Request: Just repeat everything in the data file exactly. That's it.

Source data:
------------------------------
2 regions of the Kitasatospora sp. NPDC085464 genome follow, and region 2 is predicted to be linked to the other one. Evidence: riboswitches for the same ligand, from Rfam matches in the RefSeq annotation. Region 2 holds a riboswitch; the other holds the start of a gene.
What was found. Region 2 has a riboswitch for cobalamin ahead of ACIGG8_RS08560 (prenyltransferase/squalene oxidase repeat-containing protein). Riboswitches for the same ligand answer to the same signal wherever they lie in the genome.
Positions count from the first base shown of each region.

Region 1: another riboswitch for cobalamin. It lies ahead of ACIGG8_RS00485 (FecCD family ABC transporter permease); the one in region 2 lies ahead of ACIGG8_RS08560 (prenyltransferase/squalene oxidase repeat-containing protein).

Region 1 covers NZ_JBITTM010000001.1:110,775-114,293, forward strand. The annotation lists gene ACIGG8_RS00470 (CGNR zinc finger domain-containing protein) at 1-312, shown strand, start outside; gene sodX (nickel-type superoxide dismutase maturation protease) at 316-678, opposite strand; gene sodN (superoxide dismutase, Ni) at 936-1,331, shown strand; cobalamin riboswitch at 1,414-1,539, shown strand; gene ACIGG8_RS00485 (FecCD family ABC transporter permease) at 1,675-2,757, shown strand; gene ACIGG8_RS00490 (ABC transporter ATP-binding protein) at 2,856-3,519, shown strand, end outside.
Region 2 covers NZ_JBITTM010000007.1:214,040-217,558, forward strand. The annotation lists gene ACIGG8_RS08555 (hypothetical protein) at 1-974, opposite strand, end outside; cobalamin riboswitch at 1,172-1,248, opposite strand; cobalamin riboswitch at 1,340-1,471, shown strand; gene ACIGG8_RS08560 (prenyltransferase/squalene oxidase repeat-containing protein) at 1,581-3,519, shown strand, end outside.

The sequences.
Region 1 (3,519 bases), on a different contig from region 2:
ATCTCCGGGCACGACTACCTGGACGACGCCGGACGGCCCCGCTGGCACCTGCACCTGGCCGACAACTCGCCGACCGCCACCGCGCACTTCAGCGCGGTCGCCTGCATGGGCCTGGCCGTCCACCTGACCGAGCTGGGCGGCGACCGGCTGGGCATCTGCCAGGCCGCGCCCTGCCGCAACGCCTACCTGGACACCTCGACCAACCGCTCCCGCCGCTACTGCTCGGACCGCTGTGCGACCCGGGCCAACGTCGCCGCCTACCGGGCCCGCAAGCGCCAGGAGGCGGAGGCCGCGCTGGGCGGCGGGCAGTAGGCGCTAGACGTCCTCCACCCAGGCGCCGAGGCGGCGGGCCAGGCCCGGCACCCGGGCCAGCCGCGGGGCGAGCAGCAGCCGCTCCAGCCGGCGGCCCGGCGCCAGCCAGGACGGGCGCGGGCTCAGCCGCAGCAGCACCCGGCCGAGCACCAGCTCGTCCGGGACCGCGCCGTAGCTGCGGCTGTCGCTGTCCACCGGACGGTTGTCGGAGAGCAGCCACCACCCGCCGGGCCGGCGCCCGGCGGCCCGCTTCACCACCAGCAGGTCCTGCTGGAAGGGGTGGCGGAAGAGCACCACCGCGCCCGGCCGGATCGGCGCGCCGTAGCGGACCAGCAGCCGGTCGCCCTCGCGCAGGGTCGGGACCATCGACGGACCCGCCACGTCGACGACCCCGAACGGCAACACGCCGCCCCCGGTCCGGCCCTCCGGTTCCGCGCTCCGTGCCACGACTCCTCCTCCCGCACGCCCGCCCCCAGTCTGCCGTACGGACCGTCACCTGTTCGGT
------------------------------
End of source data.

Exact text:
2 regions of the Kitasatospora sp. NPDC085464 genome follow, and region 2 is predicted to be linked to the other one. Evidence: riboswitches for the same ligand, from Rfam matches in the RefSeq annotation. Region 2 holds a riboswitch; the other holds the start of a gene.
What was found. Region 2 has a riboswitch for cobalamin ahead of ACIGG8_RS08560 (prenyltransferase/squalene oxidase repeat-containing protein). Riboswitches for the same ligand answer to the same signal wherever they lie in the genome.
Positions count from the first base shown of each region.

Region 1: another riboswitch for cobalamin. It lies ahead of ACIGG8_RS00485 (FecCD family ABC transporter permease); the one in region 2 lies ahead of ACIGG8_RS08560 (prenyltransferase/squalene oxidase repeat-containing protein).

Region 1 covers NZ_JBITTM010000001.1:110,775-114,293, forward strand. The annotation lists gene ACIGG8_RS00470 (CGNR zinc finger domain-containing protein) at 1-312, shown strand, start outside; gene sodX (nickel-type superoxide dismutase maturation protease) at 316-678, opposite strand; gene sodN (superoxide dismutase, Ni) at 936-1,331, shown strand; cobalamin riboswitch at 1,414-1,539, shown strand; gene ACIGG8_RS00485 (FecCD family ABC transporter permease) at 1,675-2,757, shown strand; gene ACIGG8_RS00490 (ABC transporter ATP-binding protein) at 2,856-3,519, shown strand, end outside.
Region 2 covers NZ_JBITTM010000007.1:214,040-217,558, forward strand. The annotation lists gene ACIGG8_RS08555 (hypothetical protein) at 1-974, opposite strand, end outside; cobalamin riboswitch at 1,172-1,248, opposite strand; cobalamin riboswitch at 1,340-1,471, shown strand; gene ACIGG8_RS08560 (prenyltransferase/squalene oxidase repeat-containing protein) at 1,581-3,519, shown strand, end outside.

The sequences.
Region 1 (3,519 bases), on a different contig from region 2:
ATCTCCGGGCACGACTACCTGGACGACGCCGGACGGCCCCGCTGGCACCTGCACCTGGCCGACAACTCGCCGACCGCCACCGCGCACTTCAGCGCGGTCGCCTGCATGGGCCTGGCCGTCCACCTGACCGAGCTGGGCGGCGACCGGCTGGGCATCTGCCAGGCCGCGCCCTGCCGCAACGCCTACCTGGACACCTCGACCAACCGCTCCCGCCGCTACTGCTCGGACCGCTGTGCGACCCGGGCCAACGTCGCCGCCTACCGGGCCCGCAAGCGCCAGGAGGCGGAGGCCGCGCTGGGCGGCGGGCAGTAGGCGCTAGACGTCCTCCACCCAGGCGCCGAGGCGGCGGGCCAGGCCCGGCACCCGGGCCAGCCGCGGGGCGAGCAGCAGCCGCTCCAGCCGGCGGCCCGGCGCCAGCCAGGACGGGCGCGGGCTCAGCCGCAGCAGCACCCGGCCGAGCACCAGCTCGTCCGGGACCGCGCCGTAGCTGCGGCTGTCGCTGTCCACCGGACGGTTGTCGGAGAGCAGCCACCACCCGCCGGGCCGGCGCCCGGCGGCCCGCTTCACCACCAGCAGGTCCTGCTGGAAGGGGTGGCGGAAGAGCACCACCGCGCCCGGCCGGATCGGCGCGCCGTAGCGGACCAGCAGCCGGTCGCCCTCGCGCAGGGTCGGGACCATCGACGGACCCGCCACGTCGACGACCCCGAACGGCAACACGCCGCCCCCGGTCCGGCCCTCCGGTTCCGCGCTCCGTGCCACGACTCCTCCTCCCGCACGCCCGCCCCCAGTCTGCCGTACGGACCGTCACCTGTTCGGT